Originally Posted by dm3
But its unfortunate when there is no one left in the middle that can discuss differences.
I wish there was a less inflammatory way to share accurate information.
I think that some people here are very defensive, but for reasons I don't fully understand.
It has been proposed that some of them have blurred the line between the crap they own and their personal identities, so that if a bad point of their phone is mentioned, it becomes a personal insult. I've seen evidence of that here.
Another theory is that Apple was an industry rounding error for decades, and its fans constantly had to defend their choice of platform. Now that Apple has significant market penetration in non-computer products, they relive their past, but they now play the part of their former tormentors. That one seems more far-fetched to me, but I don't really know.
What I find especially amusing is how many of the former Apple defenses are now turned on their head due to the favorable market share that Apple has in its portable CE devices. For example, back in the days when there was relatively little software available for the Mac, a common defense was that Mac software was high quality, so that lack of variety in Mac apps meant nothing.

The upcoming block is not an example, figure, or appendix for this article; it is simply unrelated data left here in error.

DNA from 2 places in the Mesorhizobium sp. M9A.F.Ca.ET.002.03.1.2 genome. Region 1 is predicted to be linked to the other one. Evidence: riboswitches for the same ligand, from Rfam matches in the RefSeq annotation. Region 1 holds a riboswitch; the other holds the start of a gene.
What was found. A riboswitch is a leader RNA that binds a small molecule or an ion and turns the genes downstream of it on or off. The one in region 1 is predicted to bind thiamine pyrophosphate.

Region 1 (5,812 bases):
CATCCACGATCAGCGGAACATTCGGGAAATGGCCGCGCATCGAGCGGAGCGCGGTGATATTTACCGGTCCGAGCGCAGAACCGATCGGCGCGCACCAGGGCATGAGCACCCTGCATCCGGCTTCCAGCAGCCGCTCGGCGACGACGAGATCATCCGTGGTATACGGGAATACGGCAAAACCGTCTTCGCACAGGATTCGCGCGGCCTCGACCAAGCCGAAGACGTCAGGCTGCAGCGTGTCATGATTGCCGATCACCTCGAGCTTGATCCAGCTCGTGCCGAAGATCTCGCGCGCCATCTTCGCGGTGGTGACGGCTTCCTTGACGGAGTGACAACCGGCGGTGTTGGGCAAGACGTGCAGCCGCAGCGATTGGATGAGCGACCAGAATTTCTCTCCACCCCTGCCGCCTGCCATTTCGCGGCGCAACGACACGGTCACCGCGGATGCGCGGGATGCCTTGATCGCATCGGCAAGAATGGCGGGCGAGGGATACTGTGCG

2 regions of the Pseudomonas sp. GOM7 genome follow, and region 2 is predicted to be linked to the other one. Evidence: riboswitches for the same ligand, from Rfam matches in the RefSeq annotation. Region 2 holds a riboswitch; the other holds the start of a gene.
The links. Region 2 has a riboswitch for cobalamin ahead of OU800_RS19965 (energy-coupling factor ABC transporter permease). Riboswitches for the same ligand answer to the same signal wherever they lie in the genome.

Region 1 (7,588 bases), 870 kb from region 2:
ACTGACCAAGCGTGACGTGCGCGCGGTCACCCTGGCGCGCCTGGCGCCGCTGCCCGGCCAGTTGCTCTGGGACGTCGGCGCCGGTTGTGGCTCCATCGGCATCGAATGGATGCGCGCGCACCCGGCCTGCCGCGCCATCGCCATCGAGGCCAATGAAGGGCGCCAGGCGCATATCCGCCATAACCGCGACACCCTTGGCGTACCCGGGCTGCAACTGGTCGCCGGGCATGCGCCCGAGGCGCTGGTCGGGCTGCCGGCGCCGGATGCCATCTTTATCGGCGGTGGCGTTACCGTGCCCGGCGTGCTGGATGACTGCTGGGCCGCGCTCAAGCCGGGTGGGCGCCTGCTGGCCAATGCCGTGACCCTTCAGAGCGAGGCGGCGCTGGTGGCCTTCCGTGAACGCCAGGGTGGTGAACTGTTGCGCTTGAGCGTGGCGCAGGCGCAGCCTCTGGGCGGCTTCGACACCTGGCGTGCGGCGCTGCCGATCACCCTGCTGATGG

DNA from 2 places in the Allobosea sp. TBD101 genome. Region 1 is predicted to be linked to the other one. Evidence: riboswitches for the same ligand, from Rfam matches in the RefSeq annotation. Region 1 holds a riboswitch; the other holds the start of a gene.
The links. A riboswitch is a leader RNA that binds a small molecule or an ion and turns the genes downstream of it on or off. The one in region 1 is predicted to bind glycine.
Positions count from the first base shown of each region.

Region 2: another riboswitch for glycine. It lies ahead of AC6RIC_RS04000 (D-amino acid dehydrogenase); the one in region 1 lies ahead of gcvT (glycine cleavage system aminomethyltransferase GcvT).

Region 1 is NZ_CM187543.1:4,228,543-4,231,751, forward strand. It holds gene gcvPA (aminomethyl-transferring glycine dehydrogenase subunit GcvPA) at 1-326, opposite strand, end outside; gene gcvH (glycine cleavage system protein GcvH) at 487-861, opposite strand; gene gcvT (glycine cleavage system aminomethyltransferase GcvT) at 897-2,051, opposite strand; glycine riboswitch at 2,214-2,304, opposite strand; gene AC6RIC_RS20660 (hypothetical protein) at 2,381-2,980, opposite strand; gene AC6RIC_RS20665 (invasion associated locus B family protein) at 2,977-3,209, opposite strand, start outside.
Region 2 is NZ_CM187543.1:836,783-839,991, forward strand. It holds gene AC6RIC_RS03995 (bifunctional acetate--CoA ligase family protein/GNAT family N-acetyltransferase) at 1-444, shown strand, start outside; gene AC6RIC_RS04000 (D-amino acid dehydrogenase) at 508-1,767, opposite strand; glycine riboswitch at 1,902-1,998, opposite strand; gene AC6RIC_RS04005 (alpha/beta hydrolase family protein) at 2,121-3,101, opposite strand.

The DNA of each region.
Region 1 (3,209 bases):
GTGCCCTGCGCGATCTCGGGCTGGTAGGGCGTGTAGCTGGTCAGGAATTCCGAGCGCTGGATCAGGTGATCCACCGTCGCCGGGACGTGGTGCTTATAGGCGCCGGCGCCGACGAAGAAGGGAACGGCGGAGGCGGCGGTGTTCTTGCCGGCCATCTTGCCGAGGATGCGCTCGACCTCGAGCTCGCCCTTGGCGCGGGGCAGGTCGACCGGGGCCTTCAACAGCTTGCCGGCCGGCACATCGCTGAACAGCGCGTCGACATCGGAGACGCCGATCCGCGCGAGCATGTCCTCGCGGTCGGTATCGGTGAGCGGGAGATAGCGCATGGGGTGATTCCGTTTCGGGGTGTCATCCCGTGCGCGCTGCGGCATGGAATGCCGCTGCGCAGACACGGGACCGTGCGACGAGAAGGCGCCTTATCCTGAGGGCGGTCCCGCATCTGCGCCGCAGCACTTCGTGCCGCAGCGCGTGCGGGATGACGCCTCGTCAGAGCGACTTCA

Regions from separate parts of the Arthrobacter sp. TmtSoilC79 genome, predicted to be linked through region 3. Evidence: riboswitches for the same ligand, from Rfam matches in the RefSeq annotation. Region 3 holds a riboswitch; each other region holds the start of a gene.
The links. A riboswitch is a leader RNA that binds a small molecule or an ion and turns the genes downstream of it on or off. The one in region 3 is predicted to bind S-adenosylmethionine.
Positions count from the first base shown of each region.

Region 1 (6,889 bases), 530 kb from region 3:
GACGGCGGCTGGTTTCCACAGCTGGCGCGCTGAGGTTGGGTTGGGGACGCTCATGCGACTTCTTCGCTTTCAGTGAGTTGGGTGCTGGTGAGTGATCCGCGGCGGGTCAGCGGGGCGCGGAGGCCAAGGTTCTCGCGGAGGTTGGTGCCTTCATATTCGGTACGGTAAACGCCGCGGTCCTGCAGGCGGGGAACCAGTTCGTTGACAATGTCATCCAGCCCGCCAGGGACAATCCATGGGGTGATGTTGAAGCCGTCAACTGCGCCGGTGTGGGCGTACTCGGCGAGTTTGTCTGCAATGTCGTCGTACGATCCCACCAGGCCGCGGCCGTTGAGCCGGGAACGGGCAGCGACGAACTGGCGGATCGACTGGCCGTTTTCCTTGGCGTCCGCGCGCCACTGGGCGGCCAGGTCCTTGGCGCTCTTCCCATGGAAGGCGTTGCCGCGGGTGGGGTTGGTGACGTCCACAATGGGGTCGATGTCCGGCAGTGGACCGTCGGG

But now Apple sells billions of craplications for the iPhone, and the former "quality is better than quantity" defense is no longer applicable. Now the line is "More software, More choices: That is Better."
Another example: Back in the old days (and even today) people defend the Mac hardware against charges that it is not very powerful. But when the iPhone matured with the 3GS, it was easily among the best and most powerful hardware on the market, and Apple people magically started touting the iPhone's (then) unique and powerful hardware.
I find the mobile space to be very exciting right now, with lots of things turning upside down very quickly. Everything old (like cut and paste?) becomes new again. These days people are again arguing the merits of thin clients vs local storage, apps running on servers instead of the local hardware, open OSs versus locked-down ones, etc.
And pocketable computers are finally starting to become very, very cool. I bought my first one back in the mid-1990's, a Sony Treo, and today's choices make that device look like a Model T.